David L

David L

  • Commented on Social architecture and the house of tomorrow
    how is the American departure from the Philippines to be seen? Assuming you mean the USA we will be deeply involved in the economy of the Philippines for a long time. First off a non trivial amount of the male...
  • Commented on Social architecture and the house of tomorrow
    As the mountain heats up, a combination of radiation of heat (into the night desert sky, which is cold) and wind blowing across it cools the rock enough that it can keep accepting heat from the plant. I wonder...
  • Commented on Social architecture and the house of tomorrow
    Aren't there states that prosecute (some) women who have miscarriages for crimes against the person? Ah, nope. But I point out to people who will listen that the end result of some of these policies is to be there. And...
  • Commented on Social architecture and the house of tomorrow
    Toronto can treat 2 million cubic meters of water a day, so it can pump that much. All of it's fire trucks going flat out would dent that (about 700,000 cm/day), but not exhaust it. I seriously doubt the piping...
  • Commented on Social architecture and the house of tomorrow
    What you are describing is related more to national issues in the US. (Newt blew up some of your comments by telling people to NOT move their families to DC and now we have a national legislature where many of...
  • Commented on Social architecture and the house of tomorrow
    Third, 26,000 is urban. Agreed. Urban is a dense area of people. And by dense I don't mean Manhatten levels of dense. Most of NYC, Chicago, LA, etc.. is single or two story buildings. And they will lite up when...
  • Commented on Social architecture and the house of tomorrow
    The problem with acorns especially is that they don't produce in bulk every year. When they produce they're a wonderful crop where you can harvest a year's worth of food in about three weeks (California Indians). When they don't produce,...
  • Commented on Social architecture and the house of tomorrow
    so people can see what's going on to produce their meat. When I was little I would go into the back room and see what was interesting at that moment. Drove my mother nuts. I though it was neat. But...
  • Commented on Social architecture and the house of tomorrow
    Politicians tend to be deep into property. At least here in Oz. My local representative at the federal level (until a recent boundary redistribution moved me to the electorate just north) has 18 investment houses. Think about it. Unless you...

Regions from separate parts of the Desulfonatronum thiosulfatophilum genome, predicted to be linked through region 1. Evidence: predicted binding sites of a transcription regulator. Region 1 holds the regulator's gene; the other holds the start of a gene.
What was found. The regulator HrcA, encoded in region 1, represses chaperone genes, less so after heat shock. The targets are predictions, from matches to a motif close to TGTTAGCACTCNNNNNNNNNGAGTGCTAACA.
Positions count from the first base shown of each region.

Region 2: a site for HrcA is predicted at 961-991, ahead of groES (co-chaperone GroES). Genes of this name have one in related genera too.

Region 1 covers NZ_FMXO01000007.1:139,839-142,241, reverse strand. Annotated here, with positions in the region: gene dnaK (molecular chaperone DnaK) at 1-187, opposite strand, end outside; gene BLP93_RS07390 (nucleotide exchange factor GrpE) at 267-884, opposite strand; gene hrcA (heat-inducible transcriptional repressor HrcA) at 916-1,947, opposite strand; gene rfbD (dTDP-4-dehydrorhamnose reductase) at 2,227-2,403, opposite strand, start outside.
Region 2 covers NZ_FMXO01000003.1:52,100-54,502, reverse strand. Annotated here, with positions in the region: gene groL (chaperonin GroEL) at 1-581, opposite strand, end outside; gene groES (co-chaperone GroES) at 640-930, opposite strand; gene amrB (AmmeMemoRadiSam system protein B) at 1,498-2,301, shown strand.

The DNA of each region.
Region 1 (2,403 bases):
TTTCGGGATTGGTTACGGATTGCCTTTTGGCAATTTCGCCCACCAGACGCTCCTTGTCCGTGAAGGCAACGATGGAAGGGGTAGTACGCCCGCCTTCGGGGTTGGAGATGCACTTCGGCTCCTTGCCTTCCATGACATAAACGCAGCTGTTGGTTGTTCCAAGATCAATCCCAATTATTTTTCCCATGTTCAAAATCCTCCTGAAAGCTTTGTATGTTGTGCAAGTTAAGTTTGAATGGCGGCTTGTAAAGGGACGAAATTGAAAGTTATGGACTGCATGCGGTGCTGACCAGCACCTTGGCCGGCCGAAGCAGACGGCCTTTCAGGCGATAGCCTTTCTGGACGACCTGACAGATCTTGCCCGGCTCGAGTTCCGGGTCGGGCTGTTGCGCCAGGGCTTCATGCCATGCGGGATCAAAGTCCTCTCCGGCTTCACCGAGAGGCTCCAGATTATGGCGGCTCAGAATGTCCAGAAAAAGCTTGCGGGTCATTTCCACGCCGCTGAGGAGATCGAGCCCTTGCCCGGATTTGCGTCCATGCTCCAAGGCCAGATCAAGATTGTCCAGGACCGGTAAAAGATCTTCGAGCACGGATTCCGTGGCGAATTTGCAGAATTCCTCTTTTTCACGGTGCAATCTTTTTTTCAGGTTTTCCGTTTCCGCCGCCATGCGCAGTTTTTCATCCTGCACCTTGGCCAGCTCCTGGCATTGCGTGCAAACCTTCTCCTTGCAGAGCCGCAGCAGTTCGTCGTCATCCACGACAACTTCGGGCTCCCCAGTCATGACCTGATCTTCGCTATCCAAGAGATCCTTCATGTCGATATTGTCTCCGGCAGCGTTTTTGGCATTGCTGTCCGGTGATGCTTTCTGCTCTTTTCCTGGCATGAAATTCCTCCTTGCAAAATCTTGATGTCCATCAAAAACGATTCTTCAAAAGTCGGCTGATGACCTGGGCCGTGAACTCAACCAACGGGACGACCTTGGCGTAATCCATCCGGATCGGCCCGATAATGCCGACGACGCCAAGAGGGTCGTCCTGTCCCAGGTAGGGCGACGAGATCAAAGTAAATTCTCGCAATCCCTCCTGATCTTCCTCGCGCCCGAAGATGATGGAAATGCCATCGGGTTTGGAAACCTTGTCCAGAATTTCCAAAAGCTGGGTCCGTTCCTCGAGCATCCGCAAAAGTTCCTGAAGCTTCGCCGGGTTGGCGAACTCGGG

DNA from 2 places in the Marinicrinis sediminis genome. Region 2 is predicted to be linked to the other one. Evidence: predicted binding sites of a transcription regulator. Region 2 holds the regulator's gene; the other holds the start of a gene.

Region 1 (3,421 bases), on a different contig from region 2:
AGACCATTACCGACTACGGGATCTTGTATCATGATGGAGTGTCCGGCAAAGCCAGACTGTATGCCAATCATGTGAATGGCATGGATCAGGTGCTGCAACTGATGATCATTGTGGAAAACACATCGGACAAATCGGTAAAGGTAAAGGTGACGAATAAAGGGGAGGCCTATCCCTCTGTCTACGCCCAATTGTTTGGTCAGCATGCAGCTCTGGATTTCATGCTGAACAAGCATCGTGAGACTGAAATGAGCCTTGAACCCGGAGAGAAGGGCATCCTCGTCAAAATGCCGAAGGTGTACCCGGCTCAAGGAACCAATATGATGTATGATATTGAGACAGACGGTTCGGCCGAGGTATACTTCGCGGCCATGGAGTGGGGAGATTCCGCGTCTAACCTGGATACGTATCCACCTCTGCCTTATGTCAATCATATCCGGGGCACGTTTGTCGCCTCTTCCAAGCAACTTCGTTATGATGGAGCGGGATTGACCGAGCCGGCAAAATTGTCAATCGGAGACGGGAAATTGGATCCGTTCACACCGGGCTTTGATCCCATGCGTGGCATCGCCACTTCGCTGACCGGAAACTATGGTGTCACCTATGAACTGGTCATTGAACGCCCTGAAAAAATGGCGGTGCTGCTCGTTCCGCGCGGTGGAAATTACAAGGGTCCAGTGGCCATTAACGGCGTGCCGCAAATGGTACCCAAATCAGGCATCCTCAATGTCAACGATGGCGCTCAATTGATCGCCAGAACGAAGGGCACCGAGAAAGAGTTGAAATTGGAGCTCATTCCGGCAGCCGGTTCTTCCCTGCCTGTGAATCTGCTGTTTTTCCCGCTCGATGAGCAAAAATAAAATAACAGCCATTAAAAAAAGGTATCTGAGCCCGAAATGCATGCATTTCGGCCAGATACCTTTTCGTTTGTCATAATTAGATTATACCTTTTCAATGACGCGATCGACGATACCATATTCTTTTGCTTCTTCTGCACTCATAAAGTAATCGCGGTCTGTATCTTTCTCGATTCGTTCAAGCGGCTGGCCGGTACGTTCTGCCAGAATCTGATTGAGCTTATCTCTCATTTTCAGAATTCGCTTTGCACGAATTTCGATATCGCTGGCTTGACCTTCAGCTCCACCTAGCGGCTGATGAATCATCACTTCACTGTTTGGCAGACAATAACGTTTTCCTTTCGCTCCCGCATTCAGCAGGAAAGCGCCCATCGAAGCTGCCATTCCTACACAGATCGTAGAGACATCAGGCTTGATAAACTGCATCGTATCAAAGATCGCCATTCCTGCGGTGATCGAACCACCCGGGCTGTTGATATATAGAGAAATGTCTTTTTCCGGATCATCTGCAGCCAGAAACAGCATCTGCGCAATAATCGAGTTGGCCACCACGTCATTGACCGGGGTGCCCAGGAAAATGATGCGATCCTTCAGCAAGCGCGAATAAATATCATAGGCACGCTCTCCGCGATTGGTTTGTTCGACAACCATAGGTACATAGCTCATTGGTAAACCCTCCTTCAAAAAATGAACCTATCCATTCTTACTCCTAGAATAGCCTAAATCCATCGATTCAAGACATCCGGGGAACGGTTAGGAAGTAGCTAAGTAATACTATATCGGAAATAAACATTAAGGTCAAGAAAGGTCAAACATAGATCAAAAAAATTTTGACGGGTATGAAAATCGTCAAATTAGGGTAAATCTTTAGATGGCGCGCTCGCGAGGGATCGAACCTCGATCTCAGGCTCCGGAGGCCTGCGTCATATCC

• Commented on Social architecture and the house of tomorrow
    Too slow. Way too much hassle after they die. So put them in the cage with head through a hole. Drop a mask over their head, nitrogen them, THEN slice off their head, hook up back legs, left while removing...
  • Commented on Social architecture and the house of tomorrow
    Failure modes for low wage employees will tend to be more numerous than for the average reader here. But I also tend to avoid being around people who assume they will never make a mistake. I don't want to be...
  • Commented on Social architecture and the house of tomorrow
    From there, I got to thinking about a better method for a slaughterhouse - why not lead the animals to an opening with food or water beyond it, they stick their head through, guillotine blade, quick and clean. About what...
  • Commented on Social architecture and the house of tomorrow
    A bit off topic but not too much. Just heard an interesting factoid. In 1901 Edison invented a battery for electric cars that could go 100 miles. Based on Nickle Iron. But it cost $500 to make then, $10,000 or...
  • Commented on Social architecture and the house of tomorrow
    Again, having done such things over decades I'll stick with what I know works. Your answers were not applicable to many of those situations. Thank You....
  • Commented on Social architecture and the house of tomorrow
    A lot depends on the granularity of your meter and the size of the leak. Been through all of this at various times over the year. Easiest one was 30 days of no rain. Friend called and said his foundation...
  • Commented on Social architecture and the house of tomorrow